Q1. Through which principle/device did Mahatma Gandhi strive to bridge economic inequalities?
(a) Abolition of machinery
(b) Establishment of village industries
(c) Adoption of non-violence
(d) Trusteeship theory
Ans: (d) Trusteeship is a socio-economic philosophy that was propounded by Mahatma Gandhi. It provides a means by which the wealthy people would be the trustees of trusts that looked after the welfare of the people in general. This concept was condemned by socialists as being in favor of the landlords, feudal princes and the capitalists.
Q2. Which one of the following was the first English ship that came to India ?
(a) Elizabeth (b) Bengal
(c) Red Dragon (d) Mayflower
Ans: (c) Formed on 31 December, 1600, the East India Company’s first voyage departed on 13 February 1601. The flagship of the five-vessel fleet was the Scourge of Malice, purchased from the Earl of Cumberland for 3700 pounds. On a more peaceful mission, the East India Company renamed the vessel the Red Dragon. The other vessels in the fleet were the Hector (300 tons), Ascension (260 tons), Susan (240 tons) and the Gift, a small victualler.
Q3. The All India Muslim League was founded by
(a) Maulana Ahmed Ali
(b) Mohammad Ali Jinnah
(c) Agha Khan
(d) Hakim Ajmal Khan
Ans: (c) The All-India Muslim League was founded by the All India Muhammadan Educational Conference at Dhaka (now Bangladesh), in 1906. Aga Khan III was one of the founders and the first president of the All- India Muslim League, and served as President of the League of Nations from 1937-38. He was nominated to represent India to the League of Nations in 1932. He was instrumental in the creation of Pakistan.
Q4. Gandhiji was influenced by the writings of
(a) Karl Marx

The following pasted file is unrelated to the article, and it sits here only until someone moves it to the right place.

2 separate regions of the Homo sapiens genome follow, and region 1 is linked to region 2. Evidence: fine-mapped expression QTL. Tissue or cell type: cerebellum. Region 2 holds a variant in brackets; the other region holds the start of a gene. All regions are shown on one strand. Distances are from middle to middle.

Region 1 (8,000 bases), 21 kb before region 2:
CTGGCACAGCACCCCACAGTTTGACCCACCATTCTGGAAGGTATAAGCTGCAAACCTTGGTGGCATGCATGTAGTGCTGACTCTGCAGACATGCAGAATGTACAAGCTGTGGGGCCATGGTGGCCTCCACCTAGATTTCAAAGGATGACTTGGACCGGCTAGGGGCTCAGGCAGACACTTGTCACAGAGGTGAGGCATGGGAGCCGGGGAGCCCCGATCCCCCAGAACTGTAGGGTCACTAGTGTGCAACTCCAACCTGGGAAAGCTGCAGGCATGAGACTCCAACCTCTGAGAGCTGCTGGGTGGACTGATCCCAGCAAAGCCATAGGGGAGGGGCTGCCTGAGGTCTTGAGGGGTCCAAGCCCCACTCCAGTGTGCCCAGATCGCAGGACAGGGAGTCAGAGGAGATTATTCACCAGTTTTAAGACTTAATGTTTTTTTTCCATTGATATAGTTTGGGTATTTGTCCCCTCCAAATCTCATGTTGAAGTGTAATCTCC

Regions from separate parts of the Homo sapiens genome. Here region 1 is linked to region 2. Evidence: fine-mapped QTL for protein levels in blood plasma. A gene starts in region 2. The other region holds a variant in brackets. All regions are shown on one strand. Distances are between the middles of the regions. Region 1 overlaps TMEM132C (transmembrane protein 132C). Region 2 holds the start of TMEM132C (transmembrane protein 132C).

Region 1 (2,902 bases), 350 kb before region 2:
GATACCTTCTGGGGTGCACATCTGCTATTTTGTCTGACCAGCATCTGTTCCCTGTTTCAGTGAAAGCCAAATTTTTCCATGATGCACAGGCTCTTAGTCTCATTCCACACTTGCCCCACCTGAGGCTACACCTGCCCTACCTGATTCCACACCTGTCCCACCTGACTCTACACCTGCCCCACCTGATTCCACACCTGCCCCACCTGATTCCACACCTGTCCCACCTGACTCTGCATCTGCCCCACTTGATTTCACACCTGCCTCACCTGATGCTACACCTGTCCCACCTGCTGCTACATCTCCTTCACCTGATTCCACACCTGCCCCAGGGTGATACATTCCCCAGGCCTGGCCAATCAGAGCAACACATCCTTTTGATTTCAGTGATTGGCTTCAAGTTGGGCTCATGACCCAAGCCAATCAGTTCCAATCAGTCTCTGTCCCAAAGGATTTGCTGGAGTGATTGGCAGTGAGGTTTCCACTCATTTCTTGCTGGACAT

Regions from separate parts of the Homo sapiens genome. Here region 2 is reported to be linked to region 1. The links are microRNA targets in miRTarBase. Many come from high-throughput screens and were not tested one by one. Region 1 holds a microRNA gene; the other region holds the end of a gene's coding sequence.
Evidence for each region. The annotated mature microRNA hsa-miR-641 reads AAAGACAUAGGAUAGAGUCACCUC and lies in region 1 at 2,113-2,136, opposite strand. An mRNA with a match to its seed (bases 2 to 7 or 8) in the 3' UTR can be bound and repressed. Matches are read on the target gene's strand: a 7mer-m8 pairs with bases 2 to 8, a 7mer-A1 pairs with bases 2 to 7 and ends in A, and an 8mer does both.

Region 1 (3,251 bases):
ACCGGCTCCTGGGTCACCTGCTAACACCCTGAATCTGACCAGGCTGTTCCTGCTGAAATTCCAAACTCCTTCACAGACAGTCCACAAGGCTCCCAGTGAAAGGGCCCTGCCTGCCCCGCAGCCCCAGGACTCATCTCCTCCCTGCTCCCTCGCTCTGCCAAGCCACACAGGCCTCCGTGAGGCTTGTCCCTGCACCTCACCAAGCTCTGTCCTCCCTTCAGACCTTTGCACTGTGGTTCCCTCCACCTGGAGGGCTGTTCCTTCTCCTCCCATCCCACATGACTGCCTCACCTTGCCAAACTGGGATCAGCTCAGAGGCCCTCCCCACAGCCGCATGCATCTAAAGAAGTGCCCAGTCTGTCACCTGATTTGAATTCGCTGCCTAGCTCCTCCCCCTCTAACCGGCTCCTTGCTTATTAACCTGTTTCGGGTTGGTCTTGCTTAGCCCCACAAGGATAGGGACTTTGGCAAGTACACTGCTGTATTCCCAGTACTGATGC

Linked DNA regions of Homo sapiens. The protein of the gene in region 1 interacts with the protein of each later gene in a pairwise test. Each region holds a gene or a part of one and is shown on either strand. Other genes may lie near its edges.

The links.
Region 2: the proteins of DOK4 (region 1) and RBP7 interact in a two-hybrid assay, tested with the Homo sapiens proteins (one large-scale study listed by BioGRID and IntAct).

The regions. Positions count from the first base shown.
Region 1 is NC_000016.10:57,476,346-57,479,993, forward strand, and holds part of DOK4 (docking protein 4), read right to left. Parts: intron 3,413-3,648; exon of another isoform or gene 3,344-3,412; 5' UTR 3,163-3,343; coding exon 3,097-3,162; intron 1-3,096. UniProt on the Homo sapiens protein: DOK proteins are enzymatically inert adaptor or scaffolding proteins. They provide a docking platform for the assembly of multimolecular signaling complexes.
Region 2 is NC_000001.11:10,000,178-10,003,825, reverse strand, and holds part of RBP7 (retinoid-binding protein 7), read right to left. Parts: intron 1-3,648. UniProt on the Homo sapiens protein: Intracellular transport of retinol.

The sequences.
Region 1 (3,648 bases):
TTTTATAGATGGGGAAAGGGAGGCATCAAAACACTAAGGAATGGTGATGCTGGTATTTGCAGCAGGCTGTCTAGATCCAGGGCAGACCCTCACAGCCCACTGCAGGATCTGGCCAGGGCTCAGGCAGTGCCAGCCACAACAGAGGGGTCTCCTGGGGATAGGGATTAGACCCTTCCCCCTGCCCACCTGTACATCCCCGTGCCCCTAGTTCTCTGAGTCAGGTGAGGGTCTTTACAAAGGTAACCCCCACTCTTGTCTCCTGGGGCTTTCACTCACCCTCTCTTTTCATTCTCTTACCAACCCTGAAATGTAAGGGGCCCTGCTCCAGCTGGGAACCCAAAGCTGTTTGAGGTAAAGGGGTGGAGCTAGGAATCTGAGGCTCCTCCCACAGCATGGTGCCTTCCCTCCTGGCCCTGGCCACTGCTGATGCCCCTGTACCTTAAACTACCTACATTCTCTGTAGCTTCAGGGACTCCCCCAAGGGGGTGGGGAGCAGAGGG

(b) Thomas Hobbes
(c) Charles Darwin
(d) Leo Tolstoy
Ans: (d) After coming to South Africa, Gandhi started a study of a wide range of literature and Tolstoy’s works were among those which influenced him the most. He went through a time of religious ferment, engaging in wide-ranging religious discussions and reading eclectically among the religious texts that came his way. One of these texts was Tolstoy’s book on living an authentic Christian life. Gandhi commented: “Tolstoy’s The Kingdom of God is Within You overwhelmed me. It left an abiding impression on me. Before the independent thinking, profound morality, and the truthfulness of this book, all the books given me by Mr. Coates seemed to pale into insignificance.”
Q5. The Governor-General who abolished the practice of Sati was
(c) William Bentinck
Ans: (c) Lord William Bentinck was responsible for the abolition of Sati and Thugee. Both of these customs involved death. The only difference was that in case of Sati the death took place voluntarily and in the case of Thugee it was inflicted by the Thugs on others. By regulation of December 1829, Bentinck declared the practise of Sati as illegal and punishable as “culpable homicide”. There was no strong opposition from the orthodox sections of society but Bentinck had the courage of a reformer and he carried out the reform.
Q6. In which year did Gandhiji start Satyagraha Movement ?
(a) 1919 (b) 1927
(c) 1934 (d) 1942
Ans: (a) The first Satyagraha revolutions inspired by Mahatma Gandhi in the Indian Independence Movement occurred in Kheda district of Gujarat and the Champaran district of Bihar between the years of 1917 and 1919. Champaran Satyagraha was the first to be started but the word Satyagraha was used for the first time in Anti Rowlatt agitation.
Q7. Where was the Royal Durbar held on November 1st, 1858 to issue the Queen’s proclamation?
(a) Lucknow (b) Cawnpore
(c) Delhi (d) Kanpur
Ans: (*) On November 1, 1858, a grand Darbar was held at Allahabad. Lord Canning sent forth the royal proclamation which announced that the queen had assumed the government of India. This proclamation declared the future policy of the British Rule in India. The document was called “Magna Carta of the People of India” and was declared in eloquent words the principles of justice and religious toleration as the guiding policy of the queen’s rule. The document also granted amnesty to all except those who had directly taken part in the murder of British subjects. Peace was proclaimed throughout India on July 8, 1859. The armies of the East India Company ceased to exist and the forces in India were incorporated as an integral part of the British army.
Q8. Who is called as the ‘Prophet of New India’ ?
(a) Dayanand Saraswati
(b) Sri Ramakrishna
(c) Raja Ram Mohan Roy
(d) Swami Vivekananda
Ans: (b) Swami Vivekananda called Swami Ramkrishna as the “Prophet of New India’. Ramakrishna, born Gadadhar Chattopadhyay, was a famous mystic of 19thcentury India. His religious school of thought led to the formation of the Ramakrishna Mission by his chief disciple Swami Vivekananda.